5 Resume Misconceptions That Might Cost You A Job

5 Resume Misconceptions That Might Cost You A Job

Want to find a job? Then you definitely need to know what you should never do when looking for a job and what misconceptions can prevent successful employment. These are very popular mistakes among job seekers. However, people continue to do them and their process of finding a dream company lasts many months. Read carefully Resumance tips and check if everything is good with your resume once more.

A good resume guarantees you a job

Very popular misconception among applicants. Many believe that it's the resume that is the key to successful employment. However, this is not quite true. A bright resume is just a pass for an interview. To get a job, the most important thing is to pass an interview with the employer, having excellently manifested itself.

As the experts say, you should highlight your achievements in the resume attract HR attention. And at the interview - to tell in detail about them, to confirm your successes and to show what benefit all this can bring to your potential employer.

You can send the same resume to all companies

Do you boast of sending a few dozen CVs every day? Then we'll disappoint you: this tactic will not bring you practically anything.

The main reason is that in most cases applicants send the same resume to all potential employers. If you want the job search was really effective and you got an invitation for an interview, your resume should be maximally adapted to the requirements of a specific company.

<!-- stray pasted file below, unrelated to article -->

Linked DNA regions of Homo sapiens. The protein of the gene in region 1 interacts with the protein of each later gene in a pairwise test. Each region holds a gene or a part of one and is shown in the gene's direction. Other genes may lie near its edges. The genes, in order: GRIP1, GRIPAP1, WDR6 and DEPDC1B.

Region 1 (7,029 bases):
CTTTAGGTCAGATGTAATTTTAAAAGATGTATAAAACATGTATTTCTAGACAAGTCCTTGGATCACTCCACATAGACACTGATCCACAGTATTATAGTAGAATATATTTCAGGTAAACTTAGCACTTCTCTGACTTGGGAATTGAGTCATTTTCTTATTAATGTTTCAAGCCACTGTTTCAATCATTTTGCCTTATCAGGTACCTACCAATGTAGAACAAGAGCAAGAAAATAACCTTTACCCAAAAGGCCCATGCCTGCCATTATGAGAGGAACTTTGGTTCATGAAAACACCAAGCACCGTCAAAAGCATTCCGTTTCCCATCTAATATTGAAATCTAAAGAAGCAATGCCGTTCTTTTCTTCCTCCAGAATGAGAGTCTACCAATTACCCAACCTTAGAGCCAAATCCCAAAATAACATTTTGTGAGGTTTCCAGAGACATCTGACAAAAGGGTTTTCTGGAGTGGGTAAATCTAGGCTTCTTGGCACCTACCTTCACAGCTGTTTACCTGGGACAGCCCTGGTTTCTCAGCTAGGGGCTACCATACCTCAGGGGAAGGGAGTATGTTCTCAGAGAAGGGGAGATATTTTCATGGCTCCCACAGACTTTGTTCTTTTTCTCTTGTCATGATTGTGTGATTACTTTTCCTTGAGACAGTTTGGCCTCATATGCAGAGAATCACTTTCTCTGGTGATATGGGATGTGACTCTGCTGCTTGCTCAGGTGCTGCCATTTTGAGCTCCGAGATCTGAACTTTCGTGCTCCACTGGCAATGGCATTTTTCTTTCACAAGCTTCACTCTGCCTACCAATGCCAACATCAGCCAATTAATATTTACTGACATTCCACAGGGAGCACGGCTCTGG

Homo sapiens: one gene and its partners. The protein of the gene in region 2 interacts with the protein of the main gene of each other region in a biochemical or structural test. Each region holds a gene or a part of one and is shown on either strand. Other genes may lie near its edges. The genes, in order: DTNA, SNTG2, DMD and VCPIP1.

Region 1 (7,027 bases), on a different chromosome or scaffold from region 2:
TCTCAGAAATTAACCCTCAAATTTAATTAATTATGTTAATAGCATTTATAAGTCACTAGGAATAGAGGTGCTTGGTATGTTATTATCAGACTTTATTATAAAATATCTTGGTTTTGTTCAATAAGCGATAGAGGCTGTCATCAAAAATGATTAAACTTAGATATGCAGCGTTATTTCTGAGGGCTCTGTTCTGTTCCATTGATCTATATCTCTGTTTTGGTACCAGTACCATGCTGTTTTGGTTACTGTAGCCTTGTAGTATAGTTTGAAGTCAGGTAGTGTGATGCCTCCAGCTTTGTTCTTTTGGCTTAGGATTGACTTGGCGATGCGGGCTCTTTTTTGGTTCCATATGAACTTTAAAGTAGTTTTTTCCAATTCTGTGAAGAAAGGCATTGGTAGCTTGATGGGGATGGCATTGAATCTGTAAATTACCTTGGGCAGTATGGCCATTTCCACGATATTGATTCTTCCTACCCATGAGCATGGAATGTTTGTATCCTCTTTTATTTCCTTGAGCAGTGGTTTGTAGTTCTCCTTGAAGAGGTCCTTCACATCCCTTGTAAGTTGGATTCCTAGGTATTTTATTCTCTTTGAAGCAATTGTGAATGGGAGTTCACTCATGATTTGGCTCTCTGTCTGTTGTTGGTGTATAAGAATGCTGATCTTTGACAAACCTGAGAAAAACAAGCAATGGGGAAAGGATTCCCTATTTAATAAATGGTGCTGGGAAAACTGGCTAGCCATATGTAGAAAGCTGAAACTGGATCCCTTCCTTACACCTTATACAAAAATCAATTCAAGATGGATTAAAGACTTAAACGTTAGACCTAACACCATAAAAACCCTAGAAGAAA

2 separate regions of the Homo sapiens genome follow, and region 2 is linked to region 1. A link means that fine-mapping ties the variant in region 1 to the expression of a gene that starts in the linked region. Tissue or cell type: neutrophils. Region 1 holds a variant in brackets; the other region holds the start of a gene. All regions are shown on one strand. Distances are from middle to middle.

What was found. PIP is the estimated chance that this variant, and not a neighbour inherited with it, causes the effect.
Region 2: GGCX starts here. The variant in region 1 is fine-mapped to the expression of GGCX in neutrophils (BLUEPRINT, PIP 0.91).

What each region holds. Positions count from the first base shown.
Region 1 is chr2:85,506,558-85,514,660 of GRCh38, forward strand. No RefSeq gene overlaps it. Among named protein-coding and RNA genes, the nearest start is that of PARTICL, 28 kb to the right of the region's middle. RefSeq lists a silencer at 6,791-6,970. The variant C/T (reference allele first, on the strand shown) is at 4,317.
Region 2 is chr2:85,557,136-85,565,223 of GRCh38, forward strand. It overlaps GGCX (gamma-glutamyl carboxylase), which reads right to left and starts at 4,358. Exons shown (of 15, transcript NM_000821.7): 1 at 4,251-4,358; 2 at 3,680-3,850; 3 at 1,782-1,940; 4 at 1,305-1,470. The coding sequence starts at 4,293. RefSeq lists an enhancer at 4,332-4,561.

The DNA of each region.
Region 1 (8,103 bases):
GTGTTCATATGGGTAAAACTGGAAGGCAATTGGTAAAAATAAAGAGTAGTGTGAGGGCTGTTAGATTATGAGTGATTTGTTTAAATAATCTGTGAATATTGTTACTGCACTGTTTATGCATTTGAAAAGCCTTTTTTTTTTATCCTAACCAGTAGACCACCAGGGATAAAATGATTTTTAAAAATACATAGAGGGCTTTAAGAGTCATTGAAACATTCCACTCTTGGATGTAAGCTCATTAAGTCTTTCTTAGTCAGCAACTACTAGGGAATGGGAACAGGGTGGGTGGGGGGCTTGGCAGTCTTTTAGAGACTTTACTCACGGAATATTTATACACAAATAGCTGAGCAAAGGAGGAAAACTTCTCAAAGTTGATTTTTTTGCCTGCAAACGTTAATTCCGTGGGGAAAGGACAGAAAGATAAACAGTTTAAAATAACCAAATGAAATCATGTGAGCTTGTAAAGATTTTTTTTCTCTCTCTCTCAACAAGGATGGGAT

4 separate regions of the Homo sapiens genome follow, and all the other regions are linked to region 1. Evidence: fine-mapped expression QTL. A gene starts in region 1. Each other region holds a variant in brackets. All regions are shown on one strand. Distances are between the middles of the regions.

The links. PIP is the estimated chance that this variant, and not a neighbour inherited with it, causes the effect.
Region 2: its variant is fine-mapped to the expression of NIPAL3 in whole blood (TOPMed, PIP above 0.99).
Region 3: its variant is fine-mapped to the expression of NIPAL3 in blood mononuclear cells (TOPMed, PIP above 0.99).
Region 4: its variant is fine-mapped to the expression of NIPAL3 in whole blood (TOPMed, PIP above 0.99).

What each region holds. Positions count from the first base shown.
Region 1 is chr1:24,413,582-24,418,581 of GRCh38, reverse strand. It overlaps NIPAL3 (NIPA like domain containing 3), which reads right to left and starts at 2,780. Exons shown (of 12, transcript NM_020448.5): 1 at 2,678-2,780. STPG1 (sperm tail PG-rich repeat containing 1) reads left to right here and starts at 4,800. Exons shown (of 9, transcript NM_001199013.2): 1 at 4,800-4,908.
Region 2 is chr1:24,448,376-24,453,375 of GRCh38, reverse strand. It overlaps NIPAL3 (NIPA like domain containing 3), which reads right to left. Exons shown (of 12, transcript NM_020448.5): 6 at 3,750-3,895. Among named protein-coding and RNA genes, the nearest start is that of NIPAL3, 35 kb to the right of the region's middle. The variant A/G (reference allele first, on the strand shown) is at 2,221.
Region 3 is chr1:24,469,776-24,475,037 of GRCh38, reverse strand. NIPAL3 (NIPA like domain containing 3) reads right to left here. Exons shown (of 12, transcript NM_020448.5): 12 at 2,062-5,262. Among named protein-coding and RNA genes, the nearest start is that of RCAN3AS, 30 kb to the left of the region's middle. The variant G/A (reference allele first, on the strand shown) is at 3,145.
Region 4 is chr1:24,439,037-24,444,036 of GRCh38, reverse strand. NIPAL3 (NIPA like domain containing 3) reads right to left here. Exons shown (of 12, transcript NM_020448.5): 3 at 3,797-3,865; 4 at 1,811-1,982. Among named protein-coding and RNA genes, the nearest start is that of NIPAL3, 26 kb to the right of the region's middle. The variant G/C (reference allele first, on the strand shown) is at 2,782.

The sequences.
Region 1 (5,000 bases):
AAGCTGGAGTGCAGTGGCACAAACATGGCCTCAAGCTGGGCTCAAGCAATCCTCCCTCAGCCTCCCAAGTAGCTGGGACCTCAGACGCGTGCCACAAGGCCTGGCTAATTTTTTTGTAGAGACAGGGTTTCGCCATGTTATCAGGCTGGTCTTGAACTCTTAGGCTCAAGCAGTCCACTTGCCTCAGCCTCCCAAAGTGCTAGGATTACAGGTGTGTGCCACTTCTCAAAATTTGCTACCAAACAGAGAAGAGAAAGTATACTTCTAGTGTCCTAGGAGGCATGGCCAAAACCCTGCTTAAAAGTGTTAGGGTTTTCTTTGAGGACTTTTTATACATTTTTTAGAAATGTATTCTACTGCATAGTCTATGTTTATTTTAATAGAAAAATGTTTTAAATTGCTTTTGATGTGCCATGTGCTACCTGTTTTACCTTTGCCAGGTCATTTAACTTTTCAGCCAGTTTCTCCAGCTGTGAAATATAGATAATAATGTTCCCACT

You should speak with the employer in one language, using the same vocabulary as he, to emphasize what is important to him. All this can be understood if you carefully read the description of the vacancy. Thanks to this approach, you can qualitatively distinguish yourself from competitors.

No need to leave gaps in the resume

Because of the labor market situation, many applicants take at least half a year to find work. As a result, their work creates gaps that negatively affect the quality of their resume.

Most likely, what you did would interest the recruiter. However, this doesn't mean that you need to write about this in your resume, indicating a specific period when you did not work and were engaged in something else.

According to recruiters, it's best to explain all the gaps in the cover letter, or even better - in the interview.

You should send a resume to everyone

Many job seekers think that they will find a job faster if they send the maximum number of CVs. However, it's not.

Do you know what managers do with bad CVs? They throw them into the basket. According to experts, when looking for work it's much better to focus on several companies and try to get there. Do not you care where you work?

Therefore, monitor the labor market. Understand which direction you would like to develop. Make a list of 5-10 companies that really interest you. Take action!

Only with a conscious and targeted approach, you'll be able to compile a good resume that will be adapted to the company's requirements, prepare for the interview and perform well.

Your resume should include all work places

For each resume recruiters usually spend no more than one minute. They have no desire to understand all the intricacies of a professional path of the applicant.

If your resume takes more than two pages, you risk that the employer won't get a grasp and will simply close it.

The main principle in drawing up a resume is less is more. If you have changed a lot of work places, leave only those in the resume that are directly related to the position you're applying for. Your resume should only contain the information that the employer needs.

Posted by Abigail Jackson

Abigail Jackson is an Editor at Resumance. She is an experienced career consultant and resume writer. You can reach her on Twitter at @theresumance.

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